A few weeks ago, in the comments of another post, someone said (emphasis mine):
Don’t ever speak of my God that way again.
While my opinions happened to align a bit more closely with the other points that the commenter was making than that of those of the person with whom he was arguing, the proprietary nature of that one sentence was nauseating. Certainly, the phrase “my God” is appropriate in certain contexts. Our faith should be personal, and so God becomes “my God”. But it’s a relationship between you and God, not a tool to distinguish or distance yourself from others, as though you had the corner on the market or — worse yet — own God.
Sidebar: On the plus side, this was shortly before Good Friday, and my pastor had asked me to speak briefly on Mark 15:34 at my church’s Good Friday service. There were so many directions to go and applications to make from this Scripture, that I was very much at a loss as to where to begin with my preparation. Then God put a flashing neon sign in front of me in the form of this (mis-)use of two words and things fell into place nicely.
So why am I just now bringing this up? Two reasons:
- The preceeding was way too short in and of itself. If I ever wrote anything that short, your head would explode at the cognitive dissonance. No one’s ever gonna accuse me of brevity.
- A variation of this issue has come up again.
Apparently, a book was released recently in which the author, Carrington Steele, lifted liberally from a few web sites (and possibly other sources) without attribution. In and of itself, bad form. The author claimed Fair Use as her reasoning — whether or not this is applicable is up for debate. It’s also irrelevant.
The majority of what she took (unattributed) was from sites of an ODM-ish nature. Maybe I overstate my case, but it has always seemed that one of the primary purposes of an ODM is to “discern” and disseminate (what they perceive as) truth. Yet many of them are up in arms over the dissemination of “their” truth.
One of the offended parties was Herescope. To their credit, when speaking of other instances of unattributed use of items that they generated, they said:
We have endeavored to praise the Lord that His Truth is getting out anyway, as Paul did in Philippians chapter 1, when he wrote of those who had motives of envy, greed or contention, yet proclaimed “What then? Notwithstanding every way, whether in pretence, or in truth, Christ is preached; and I therein do rejoice.” (vs. 18)
Kudos to them for this. They also note that this case is different in that material that they generated was used in different intent and context by Ms Steele. And this can certainly be a troublesome issue. It’s the primary reason that I wrote this post when my words were used and twisted to attack a friend.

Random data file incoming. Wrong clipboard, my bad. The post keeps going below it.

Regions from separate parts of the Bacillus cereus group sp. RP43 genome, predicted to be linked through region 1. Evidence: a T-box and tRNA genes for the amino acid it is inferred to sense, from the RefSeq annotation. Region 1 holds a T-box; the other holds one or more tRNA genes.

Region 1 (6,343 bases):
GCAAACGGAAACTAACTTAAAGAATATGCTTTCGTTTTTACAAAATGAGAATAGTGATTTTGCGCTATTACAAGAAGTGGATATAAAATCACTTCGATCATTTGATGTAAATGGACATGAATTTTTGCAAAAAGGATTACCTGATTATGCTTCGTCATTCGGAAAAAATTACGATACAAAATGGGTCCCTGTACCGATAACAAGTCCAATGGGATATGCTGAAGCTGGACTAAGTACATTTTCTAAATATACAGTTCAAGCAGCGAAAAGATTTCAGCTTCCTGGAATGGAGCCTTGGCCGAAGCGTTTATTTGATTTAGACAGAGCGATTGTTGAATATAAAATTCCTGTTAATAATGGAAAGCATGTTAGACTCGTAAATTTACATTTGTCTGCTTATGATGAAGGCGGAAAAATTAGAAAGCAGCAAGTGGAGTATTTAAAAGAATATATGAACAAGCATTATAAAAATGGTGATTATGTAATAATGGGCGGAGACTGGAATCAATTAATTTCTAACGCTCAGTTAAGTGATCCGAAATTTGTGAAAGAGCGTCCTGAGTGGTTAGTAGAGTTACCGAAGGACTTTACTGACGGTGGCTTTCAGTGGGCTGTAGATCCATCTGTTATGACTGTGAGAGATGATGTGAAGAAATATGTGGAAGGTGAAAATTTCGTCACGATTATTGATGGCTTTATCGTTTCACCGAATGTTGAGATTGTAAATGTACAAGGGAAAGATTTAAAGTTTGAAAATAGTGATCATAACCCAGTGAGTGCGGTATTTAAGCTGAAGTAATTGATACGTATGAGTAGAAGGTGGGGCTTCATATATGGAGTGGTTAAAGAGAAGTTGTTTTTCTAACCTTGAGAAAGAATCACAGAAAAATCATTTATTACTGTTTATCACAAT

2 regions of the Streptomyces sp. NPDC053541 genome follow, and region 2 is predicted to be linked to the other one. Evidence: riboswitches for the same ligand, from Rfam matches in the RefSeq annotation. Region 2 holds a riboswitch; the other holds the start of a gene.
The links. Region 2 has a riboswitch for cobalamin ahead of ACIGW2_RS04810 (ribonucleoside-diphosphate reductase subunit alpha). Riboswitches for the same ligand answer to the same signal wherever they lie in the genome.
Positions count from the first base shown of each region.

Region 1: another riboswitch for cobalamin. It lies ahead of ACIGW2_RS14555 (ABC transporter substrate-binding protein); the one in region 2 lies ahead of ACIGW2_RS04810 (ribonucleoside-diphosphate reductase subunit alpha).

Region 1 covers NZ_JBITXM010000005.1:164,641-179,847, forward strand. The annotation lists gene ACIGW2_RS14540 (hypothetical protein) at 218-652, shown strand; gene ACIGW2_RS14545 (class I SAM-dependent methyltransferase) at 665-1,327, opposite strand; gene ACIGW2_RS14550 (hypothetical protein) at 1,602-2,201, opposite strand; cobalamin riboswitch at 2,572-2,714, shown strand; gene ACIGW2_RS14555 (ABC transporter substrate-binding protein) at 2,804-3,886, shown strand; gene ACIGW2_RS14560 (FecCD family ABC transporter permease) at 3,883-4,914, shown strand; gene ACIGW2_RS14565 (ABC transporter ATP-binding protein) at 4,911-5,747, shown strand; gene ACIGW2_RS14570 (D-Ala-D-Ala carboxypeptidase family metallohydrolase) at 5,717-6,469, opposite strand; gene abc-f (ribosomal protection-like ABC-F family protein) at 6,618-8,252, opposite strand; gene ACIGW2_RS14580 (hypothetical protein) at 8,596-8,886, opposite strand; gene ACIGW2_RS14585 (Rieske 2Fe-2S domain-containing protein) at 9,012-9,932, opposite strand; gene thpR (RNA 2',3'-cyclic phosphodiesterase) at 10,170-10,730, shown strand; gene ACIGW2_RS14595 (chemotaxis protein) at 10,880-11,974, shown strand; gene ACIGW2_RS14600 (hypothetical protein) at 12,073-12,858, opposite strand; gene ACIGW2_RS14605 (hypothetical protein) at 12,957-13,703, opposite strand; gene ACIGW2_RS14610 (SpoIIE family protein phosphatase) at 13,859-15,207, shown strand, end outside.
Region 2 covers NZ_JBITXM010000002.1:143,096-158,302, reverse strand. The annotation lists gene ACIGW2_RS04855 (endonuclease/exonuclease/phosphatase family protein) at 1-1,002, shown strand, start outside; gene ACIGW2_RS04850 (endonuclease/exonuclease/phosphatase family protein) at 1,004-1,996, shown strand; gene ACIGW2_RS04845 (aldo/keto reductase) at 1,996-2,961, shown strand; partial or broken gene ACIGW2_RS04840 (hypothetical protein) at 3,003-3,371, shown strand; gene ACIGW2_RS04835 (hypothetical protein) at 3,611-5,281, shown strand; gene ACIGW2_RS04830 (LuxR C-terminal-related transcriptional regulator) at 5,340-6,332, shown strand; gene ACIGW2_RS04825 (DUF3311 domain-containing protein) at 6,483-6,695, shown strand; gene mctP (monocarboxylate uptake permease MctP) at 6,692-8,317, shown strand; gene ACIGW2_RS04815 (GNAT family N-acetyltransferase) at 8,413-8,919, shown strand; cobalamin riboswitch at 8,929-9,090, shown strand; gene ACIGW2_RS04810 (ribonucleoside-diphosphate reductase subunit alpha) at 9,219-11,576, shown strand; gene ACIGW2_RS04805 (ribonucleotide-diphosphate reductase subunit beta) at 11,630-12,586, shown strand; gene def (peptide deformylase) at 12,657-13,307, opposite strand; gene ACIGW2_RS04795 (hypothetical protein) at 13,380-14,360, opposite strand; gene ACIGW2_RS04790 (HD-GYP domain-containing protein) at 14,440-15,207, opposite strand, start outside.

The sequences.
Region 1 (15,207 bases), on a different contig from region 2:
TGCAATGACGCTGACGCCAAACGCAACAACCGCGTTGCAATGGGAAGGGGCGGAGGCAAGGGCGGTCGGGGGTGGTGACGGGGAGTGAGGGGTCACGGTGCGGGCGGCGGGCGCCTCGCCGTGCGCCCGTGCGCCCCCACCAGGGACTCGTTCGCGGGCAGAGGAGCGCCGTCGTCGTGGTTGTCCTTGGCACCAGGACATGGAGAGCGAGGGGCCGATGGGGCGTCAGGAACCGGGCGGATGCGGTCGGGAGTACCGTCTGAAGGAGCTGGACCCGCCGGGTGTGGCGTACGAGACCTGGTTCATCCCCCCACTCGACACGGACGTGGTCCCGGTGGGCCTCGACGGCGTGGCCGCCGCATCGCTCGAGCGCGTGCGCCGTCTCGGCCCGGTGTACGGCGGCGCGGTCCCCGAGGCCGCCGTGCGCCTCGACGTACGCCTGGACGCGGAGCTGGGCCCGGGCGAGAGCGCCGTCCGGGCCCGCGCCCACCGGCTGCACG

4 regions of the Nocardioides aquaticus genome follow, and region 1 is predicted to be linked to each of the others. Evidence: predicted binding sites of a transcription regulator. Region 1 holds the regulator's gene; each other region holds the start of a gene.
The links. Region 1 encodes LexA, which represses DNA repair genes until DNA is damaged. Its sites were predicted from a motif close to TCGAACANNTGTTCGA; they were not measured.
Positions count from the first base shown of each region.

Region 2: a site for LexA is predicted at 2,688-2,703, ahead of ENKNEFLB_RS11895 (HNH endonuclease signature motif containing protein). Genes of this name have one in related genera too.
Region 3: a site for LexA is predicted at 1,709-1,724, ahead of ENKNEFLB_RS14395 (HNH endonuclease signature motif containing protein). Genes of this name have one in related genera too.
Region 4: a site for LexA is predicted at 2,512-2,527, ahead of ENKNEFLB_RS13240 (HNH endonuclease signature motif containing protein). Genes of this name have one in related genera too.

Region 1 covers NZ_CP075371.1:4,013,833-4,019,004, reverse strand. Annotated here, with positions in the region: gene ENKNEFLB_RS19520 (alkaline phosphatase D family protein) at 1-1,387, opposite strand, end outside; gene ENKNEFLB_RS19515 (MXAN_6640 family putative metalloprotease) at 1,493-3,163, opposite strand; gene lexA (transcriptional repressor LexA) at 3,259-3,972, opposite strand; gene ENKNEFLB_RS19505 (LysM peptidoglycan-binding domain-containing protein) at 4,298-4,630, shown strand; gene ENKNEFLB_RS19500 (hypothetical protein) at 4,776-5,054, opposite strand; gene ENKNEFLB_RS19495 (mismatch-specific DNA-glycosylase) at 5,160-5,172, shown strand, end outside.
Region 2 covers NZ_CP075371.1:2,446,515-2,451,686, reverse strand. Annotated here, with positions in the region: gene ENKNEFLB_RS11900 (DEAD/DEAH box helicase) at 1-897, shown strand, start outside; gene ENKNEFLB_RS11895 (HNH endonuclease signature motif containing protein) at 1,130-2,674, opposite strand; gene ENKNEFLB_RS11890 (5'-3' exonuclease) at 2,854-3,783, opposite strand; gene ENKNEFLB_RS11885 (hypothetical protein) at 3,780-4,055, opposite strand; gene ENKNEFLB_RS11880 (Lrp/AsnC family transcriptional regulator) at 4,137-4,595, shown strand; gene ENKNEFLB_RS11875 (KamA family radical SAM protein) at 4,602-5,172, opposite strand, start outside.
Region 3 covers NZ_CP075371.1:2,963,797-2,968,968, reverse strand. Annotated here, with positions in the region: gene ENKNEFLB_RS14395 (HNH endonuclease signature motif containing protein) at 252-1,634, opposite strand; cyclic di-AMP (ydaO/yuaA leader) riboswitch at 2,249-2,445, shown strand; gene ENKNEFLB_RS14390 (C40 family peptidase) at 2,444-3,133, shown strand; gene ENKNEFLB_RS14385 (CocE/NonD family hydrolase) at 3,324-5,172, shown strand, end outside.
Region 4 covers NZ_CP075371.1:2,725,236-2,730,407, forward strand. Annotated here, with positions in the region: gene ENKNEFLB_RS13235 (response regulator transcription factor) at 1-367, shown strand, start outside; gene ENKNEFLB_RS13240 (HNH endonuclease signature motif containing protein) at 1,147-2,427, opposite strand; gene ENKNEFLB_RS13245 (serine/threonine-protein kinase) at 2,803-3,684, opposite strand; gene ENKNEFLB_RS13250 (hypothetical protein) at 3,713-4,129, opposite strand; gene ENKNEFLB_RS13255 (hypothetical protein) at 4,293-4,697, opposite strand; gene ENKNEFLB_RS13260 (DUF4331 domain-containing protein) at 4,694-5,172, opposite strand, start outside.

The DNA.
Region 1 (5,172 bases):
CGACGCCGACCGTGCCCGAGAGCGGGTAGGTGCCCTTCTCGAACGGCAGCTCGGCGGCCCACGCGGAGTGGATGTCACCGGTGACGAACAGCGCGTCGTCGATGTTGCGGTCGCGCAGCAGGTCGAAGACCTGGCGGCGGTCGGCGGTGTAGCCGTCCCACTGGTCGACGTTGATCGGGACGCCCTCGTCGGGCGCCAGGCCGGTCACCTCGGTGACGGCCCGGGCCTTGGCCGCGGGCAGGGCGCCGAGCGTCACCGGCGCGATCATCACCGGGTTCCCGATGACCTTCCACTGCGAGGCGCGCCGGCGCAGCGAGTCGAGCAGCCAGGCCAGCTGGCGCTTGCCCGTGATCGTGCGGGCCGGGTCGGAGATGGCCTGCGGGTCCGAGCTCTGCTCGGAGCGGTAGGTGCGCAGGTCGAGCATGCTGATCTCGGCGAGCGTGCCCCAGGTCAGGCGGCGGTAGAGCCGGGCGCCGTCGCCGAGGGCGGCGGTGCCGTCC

But unlike that instance, the material that Ms Steele used was unattributed. So is the implication that the cross-section of folks that read both Herescope and Ms Steele’s book are smart enough to notice the similarity of certain passages, and simultaneously stupid enough to assume that Ms Steele’s conclusions and applications are those of Herescope as well?
One of the other offended parties was Lighthouse Trails. Their analysis of the situation comes in the guise of a book review. One can almost see the hand-wringing, as if the blog authors really didn’t want to publicly address the issue, but felt that they “had no other choice”, since there is apparently someone holding a gun to their heads, forcing them to “review” every book with which they come in contact. Again, the intent and context was misused by Ms Steele; but again, the material was unattributed. So, the same smart/stupid assumption must be made about the cross-section of readers of Ms Steele’s book and the blogs and books written by Lighthouse Trails.
While both Herescope and Lighthouse Trails did contact Ms Steele, this is an issue that should remain between them, Ms Steele, and perhaps the various parties’ publishers (particularly in the instance(s) where Ms Steele took material from published books without attribution). In our society, there is the (unfortunate) reality that a publisher — not the person who created it — “owns” material that they publish. And so, there is possibly call for all of the afore-mentioned parties to address this issue.
However, the general public receives no benefit whatsoever by the airing of this issue. The general public’s consumption of material certainly falls under the aforementioned Philippians passage. Compounding the problem is the fact that Ingrid and Ken the anonymous editor at CR?N used their blogs to further spread the news to people who have no dog in this fight.
When I was a kid, Mom told me that passing along “information” that has no relevance to you and/or the persons to whom you give the information was a pretty good definition of both “gossip” and “tattling”. How sad to know that my own mother lied to me — it’s really “research”.